Hello

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Reeling a bit from a telephone conversation with my consultant this afternoon after the MDT meeting . At my first appointment they thought I had a curable NHL, now it looks as if it is follicular. Another face to face appointment with them on Monday. Used to coping with Polymyalgia Rheumatica then Fibromyalgia, but this this a whole new ball game. 
I am actually terrified. 

  • Hi   and welcome to this corner of the Community although always sorry to see folks joining us. I am Mike  and I help out around our various Lymphoma groups.

    I don’t have Follicular Lymphoma but was diagnosed in 1999 with another type of Low Grade NHL but my type is very rare, yes incurable like FL but treatable. I went through all the stages over my first 14 years eventually reaching Stage 4a. So although my ‘type’ is different I have experienced ‘the’ treatment journey but not necessarily the exact same drug mix.

    When you are told that you have an incurable blood cancer the space between the ears implodes....... but once you ‘get’ to understand this type of NHL better the noise between your ears will clam down.

    You will see that FLis the 4th most common NHL so this means the tools to treat you 'if required' are well tested and very effective. I say 'if required' as I have talked to many in this community and through Lymphoma Action who have had little or no treatment.

    This following link from the Lymphoma Action site explains Follicular Lymphoma very well. 

    This second LINK will take you to questions to ask your medical team about your lymphoma.

    Take a few breaths and get yourself ready for Monday by reading the info I have given you.

    If you have further questions do put them up and we will try and answer as best as I can.

    In way of some encouragement, when I was diagnosed in 1999 I was told “Mike, I am sorry to tell you that this type of NHL is incurable, yes treatable but you will never be in remission”...... but after years of various treatments in September 2016 I was told I was in remission for the first time in 17 years - and I am living the dream......... lost of positives coming your way ((hugs))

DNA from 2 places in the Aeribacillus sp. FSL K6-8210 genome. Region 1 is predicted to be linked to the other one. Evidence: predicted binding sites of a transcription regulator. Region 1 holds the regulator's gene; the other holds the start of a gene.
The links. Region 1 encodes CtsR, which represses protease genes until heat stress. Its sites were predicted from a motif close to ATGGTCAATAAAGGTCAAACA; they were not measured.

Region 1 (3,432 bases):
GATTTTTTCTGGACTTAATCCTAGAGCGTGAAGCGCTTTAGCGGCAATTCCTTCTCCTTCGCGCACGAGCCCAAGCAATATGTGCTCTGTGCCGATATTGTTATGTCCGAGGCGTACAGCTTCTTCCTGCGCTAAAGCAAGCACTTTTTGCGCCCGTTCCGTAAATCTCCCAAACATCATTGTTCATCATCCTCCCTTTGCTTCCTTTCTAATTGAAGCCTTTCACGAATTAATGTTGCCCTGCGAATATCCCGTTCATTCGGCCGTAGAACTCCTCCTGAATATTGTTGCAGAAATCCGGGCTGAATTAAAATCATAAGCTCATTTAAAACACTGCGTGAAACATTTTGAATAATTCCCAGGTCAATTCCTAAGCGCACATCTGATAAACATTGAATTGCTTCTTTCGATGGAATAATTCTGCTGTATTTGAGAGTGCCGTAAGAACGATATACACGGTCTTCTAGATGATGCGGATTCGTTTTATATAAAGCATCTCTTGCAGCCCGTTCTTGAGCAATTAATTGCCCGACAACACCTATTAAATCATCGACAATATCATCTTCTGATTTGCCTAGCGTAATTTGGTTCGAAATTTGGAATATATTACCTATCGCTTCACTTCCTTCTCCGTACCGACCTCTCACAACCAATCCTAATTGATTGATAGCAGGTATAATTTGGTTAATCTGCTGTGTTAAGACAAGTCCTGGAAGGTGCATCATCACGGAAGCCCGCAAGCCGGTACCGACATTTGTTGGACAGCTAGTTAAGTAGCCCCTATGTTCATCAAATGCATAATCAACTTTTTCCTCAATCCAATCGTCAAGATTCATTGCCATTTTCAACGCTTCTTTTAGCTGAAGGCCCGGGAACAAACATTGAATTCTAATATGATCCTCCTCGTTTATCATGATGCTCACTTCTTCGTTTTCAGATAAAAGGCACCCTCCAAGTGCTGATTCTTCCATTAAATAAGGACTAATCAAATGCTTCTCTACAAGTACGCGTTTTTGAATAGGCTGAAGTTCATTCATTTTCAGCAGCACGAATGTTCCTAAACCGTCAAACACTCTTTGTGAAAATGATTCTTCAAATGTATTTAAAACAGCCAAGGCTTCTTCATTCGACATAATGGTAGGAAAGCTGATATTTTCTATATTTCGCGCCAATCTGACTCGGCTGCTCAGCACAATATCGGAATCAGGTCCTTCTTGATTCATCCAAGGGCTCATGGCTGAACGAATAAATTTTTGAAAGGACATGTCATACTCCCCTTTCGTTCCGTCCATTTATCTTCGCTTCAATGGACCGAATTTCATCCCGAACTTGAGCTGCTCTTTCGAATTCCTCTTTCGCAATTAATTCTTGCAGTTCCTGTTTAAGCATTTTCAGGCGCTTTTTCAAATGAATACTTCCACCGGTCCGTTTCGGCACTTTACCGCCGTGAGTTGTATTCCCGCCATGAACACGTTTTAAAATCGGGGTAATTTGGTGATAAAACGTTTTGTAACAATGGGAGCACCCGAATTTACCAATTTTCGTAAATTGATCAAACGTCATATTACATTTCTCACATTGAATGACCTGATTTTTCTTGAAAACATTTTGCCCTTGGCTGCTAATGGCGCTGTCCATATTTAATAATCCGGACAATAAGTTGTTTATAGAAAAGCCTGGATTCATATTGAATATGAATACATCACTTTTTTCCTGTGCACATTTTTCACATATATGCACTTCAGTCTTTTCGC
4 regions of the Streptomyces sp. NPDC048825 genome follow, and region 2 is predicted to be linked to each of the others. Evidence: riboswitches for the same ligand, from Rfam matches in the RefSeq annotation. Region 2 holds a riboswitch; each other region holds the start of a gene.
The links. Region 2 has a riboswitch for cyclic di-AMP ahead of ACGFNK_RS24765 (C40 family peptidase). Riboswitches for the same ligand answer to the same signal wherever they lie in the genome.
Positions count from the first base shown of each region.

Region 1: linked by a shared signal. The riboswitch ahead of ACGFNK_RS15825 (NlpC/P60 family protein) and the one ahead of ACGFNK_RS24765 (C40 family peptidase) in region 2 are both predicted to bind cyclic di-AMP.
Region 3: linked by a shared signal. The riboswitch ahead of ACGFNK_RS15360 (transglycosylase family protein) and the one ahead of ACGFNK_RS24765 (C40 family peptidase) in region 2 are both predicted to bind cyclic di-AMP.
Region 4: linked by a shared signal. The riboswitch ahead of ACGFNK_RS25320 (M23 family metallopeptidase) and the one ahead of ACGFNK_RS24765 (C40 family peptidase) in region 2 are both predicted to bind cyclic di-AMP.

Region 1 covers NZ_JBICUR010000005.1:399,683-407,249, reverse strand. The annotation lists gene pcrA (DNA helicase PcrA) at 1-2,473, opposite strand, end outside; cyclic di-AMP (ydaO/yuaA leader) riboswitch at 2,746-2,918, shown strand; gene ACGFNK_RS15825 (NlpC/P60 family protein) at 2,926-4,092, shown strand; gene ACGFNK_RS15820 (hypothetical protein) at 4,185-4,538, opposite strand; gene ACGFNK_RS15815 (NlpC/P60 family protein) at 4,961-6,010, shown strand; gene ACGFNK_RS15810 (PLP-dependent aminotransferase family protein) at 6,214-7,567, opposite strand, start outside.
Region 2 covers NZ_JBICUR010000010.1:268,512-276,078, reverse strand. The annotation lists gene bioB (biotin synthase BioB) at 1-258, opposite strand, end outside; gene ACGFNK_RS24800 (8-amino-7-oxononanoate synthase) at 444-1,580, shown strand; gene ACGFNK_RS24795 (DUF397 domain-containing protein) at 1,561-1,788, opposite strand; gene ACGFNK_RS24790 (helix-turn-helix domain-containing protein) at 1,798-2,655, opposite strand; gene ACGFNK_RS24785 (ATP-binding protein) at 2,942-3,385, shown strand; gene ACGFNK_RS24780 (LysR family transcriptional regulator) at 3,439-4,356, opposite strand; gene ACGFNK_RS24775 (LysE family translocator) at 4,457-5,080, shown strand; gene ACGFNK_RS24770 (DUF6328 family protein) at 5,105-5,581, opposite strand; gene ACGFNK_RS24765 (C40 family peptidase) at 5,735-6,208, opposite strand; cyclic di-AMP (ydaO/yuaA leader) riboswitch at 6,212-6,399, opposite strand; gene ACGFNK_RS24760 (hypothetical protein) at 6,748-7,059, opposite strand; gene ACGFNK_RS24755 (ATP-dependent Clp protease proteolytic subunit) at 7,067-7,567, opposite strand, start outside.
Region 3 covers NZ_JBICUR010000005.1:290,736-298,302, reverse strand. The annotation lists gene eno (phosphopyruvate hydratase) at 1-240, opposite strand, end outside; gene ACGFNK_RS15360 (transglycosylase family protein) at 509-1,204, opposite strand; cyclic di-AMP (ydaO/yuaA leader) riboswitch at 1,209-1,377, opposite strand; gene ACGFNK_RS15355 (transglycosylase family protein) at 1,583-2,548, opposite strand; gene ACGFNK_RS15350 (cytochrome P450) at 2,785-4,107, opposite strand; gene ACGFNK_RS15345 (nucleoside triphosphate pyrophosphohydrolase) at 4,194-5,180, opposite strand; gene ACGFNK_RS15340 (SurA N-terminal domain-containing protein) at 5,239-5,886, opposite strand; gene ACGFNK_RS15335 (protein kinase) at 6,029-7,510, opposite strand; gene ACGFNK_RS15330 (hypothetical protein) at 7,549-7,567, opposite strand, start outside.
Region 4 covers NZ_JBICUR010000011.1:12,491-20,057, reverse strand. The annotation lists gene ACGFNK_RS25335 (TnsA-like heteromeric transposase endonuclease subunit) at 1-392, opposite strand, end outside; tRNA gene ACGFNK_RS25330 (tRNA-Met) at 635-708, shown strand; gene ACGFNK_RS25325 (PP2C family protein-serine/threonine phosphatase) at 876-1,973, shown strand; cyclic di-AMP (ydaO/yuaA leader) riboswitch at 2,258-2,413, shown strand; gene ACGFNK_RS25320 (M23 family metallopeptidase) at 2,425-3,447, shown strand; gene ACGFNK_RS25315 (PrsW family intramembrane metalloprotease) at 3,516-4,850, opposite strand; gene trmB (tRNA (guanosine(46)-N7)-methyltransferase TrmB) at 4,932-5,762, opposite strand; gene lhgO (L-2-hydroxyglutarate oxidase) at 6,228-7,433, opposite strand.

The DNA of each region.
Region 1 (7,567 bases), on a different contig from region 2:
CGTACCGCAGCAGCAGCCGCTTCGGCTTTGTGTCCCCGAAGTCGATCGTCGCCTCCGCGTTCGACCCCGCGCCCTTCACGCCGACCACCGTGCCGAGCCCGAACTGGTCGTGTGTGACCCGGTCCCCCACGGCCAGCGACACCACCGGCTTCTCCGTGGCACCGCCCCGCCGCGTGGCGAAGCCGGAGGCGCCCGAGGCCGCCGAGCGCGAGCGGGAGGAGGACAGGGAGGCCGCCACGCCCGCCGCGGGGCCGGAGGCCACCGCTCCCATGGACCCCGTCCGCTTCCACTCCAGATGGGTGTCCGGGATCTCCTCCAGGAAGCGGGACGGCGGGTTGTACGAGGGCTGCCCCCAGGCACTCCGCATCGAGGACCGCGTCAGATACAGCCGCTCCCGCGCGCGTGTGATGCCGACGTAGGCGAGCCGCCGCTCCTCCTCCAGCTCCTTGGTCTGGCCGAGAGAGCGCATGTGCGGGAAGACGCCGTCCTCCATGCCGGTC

Mike (Thehighlander)

    It always seems impossible until its done - Nelson Mandela

    Community Champion Badge

  • Sorry to hear that you are terrified - I think being told over the phone is horrendous.  Please take a deep breath and look on this diagnosis as a Treatable cancer. Mike's excellent advice is always something  to take on board particularly the Lymphoma Action group. I was diagnosed with follicular non hodgkin's lymphoma at the beginning of last month and have gone through a battery of tests - the result of which means I am on active monitoring for now. My lymphoma is very low grade and so I don't need chemo yet and may carry on like this for a long time. I will admit I have gone through a range of emotions but feel OK about it all now.

    If you want someone to talk to please let me know. Sending lots of hugs and positive thoughts xx

  • Hello Roberta Rose,

    So, follicular lymphoma isn't cureable at the moment, but it's very treatable and the treatments are effective.  In my personal experience (rituximab and bendamustine) they're not that bad. 

    I had a phone diagnosis from my orthopaedic surgeon and I was actually very relieved because I feared it was a nasty type of bone cancer.  My GP and I suspected what I had, but the full details had to wait for some months of tests.  I guess you've already had some of these?  They will test for the stage of your lymphoma and what type it is to decide on the best treatment.